How Do We Know What Air Is Like on Other Planets?

About this video
Duration: 2 minutes, 42 seconds

You can see this video here, on the MinutePhysics YouTube channel.

How do we know what the air is like on planets we haven't visited? This video explains how to see air from 150 light-years away.

We try to use easy-to-understand language, so we avoided technical language in this video. However, if you want to know more about a subject, you can start your adventure with the following terms:

Spectral line: A dark or bright line in a uniform and continuous spectrum. There are emission lines and absorption lines.

Spectroscopy: The study of the interaction between electromagnetic radiation and matter, with absorption or emission of radiant energy.

Exoplanet (Extrasolar planet): A planet orbiting a star other than our Sun and therefore does not belong to the solar system. The vast majority of known exoplanets have been indirectly detected by radial velocity, astrometry, transit, etc.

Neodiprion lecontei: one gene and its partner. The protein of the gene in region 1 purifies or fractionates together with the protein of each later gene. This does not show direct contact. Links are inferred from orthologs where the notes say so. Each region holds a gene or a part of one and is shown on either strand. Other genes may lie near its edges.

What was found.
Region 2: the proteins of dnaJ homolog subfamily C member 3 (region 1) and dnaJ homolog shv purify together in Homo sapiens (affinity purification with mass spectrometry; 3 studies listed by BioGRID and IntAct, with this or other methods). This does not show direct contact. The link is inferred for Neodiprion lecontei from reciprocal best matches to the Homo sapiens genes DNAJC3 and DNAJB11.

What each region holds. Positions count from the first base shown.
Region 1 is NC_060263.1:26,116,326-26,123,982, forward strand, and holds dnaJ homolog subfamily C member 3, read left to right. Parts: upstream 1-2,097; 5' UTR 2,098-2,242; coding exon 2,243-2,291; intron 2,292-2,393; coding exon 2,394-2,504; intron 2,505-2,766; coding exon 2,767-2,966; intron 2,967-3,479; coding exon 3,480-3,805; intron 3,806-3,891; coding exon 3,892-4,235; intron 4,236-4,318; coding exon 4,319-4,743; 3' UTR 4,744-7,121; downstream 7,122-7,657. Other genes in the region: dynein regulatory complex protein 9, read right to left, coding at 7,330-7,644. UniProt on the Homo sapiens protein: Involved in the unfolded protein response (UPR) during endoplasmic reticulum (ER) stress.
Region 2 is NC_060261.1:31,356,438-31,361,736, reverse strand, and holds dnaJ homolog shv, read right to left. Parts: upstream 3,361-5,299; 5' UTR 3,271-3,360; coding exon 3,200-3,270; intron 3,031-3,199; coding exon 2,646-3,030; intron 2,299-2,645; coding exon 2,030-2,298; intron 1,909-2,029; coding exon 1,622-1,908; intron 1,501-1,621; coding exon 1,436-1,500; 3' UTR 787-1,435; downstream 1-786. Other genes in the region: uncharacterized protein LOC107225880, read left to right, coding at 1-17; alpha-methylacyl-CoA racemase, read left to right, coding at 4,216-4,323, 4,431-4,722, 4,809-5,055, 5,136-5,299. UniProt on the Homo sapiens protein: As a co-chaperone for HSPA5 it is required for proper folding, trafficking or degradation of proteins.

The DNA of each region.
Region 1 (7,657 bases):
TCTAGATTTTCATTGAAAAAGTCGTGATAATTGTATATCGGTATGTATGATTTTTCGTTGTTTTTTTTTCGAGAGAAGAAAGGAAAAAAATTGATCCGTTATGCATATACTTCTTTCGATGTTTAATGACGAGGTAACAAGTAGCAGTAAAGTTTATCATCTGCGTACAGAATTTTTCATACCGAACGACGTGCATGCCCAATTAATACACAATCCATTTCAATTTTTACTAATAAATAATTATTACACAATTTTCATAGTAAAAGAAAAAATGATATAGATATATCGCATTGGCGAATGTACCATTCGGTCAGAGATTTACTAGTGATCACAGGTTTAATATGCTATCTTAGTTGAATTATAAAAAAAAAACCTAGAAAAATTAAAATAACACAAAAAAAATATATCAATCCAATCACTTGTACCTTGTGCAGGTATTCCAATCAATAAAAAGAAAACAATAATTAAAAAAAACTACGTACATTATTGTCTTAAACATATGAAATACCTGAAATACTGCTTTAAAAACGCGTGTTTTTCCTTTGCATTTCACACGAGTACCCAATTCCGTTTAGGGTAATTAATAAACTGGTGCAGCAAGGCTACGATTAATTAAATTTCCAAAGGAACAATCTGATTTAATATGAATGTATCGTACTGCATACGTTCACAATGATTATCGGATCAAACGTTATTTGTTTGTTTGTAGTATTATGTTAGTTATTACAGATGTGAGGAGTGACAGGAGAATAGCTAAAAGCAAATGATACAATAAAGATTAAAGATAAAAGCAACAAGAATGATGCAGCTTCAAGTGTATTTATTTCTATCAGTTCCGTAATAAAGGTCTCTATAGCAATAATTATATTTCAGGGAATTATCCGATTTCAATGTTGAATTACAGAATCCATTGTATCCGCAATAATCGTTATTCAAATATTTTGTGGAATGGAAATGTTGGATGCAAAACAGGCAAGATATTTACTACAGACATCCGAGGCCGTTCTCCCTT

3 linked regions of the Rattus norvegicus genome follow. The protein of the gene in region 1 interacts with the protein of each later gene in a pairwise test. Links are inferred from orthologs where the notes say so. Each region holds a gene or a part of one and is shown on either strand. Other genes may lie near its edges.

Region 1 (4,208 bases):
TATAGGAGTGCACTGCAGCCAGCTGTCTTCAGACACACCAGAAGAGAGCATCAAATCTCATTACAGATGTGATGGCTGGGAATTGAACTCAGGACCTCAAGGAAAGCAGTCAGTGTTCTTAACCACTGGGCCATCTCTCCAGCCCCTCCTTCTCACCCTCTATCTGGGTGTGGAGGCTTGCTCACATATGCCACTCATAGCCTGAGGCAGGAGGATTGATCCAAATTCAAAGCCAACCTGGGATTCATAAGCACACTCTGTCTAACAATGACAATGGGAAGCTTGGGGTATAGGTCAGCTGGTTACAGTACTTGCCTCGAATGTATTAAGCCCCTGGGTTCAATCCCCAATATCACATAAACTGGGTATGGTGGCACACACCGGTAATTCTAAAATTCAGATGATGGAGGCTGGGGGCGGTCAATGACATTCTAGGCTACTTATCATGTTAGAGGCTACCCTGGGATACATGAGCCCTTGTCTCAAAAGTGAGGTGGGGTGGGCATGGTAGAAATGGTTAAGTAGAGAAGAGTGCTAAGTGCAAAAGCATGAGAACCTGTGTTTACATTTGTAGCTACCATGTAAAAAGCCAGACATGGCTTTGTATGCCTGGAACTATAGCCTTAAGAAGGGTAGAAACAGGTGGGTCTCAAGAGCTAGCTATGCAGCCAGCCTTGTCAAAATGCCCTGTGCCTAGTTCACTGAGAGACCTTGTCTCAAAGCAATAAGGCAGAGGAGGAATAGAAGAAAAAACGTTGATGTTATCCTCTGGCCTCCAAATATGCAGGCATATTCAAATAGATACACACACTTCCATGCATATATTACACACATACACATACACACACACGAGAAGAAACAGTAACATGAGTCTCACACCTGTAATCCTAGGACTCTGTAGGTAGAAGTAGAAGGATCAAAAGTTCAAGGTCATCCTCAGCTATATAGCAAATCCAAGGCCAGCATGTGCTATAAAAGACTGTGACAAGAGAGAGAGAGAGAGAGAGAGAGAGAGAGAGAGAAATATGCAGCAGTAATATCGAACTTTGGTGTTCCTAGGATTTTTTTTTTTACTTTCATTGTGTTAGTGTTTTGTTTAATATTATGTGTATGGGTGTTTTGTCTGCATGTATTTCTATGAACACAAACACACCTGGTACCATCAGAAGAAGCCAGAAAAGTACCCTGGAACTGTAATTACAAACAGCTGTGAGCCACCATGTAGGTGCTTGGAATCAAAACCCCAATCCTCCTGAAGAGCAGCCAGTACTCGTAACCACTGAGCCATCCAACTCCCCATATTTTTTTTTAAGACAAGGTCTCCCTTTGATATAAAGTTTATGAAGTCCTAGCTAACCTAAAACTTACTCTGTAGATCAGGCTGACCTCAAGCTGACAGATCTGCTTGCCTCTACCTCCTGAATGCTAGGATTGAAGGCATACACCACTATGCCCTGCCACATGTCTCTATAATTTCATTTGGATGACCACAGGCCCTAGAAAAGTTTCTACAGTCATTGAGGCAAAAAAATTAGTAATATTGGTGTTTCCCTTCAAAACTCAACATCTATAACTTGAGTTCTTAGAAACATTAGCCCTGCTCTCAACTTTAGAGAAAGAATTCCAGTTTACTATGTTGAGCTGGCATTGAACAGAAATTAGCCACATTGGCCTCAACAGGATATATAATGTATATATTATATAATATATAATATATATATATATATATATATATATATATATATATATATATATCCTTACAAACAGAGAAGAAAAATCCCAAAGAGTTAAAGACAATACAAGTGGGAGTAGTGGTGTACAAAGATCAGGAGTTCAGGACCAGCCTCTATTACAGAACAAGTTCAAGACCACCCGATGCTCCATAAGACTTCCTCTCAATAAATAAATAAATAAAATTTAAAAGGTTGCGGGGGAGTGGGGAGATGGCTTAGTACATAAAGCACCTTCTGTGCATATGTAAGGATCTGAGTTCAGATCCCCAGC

Diffraction grating: A device that splits light into its component parts or spectrum. They are used to study the composition of light.

Spectrometer (Spectrophotometer, Spectrograph, or Spectroscope): An instrument used to analyze the properties of light such as the light intensity, polarization, wavelength, spectral lines, etc.

If you want to know more about how the atmospheres of exoplanets are detected by absorption or emission spectroscopy, visit Sara Seager’s website.


Tags
Extrasolar Planets, Illustrative, James Webb Telescope, Planetary Atmospheres/Weather

Credits

Created by Henry Reich for MinutePhysics

Thanks to NASA’s James Webb Space Telescope project at the Space Telescope Science Institute for supporting this video.

Music by Nathaniel Schroeder

Publication: February 24, 2016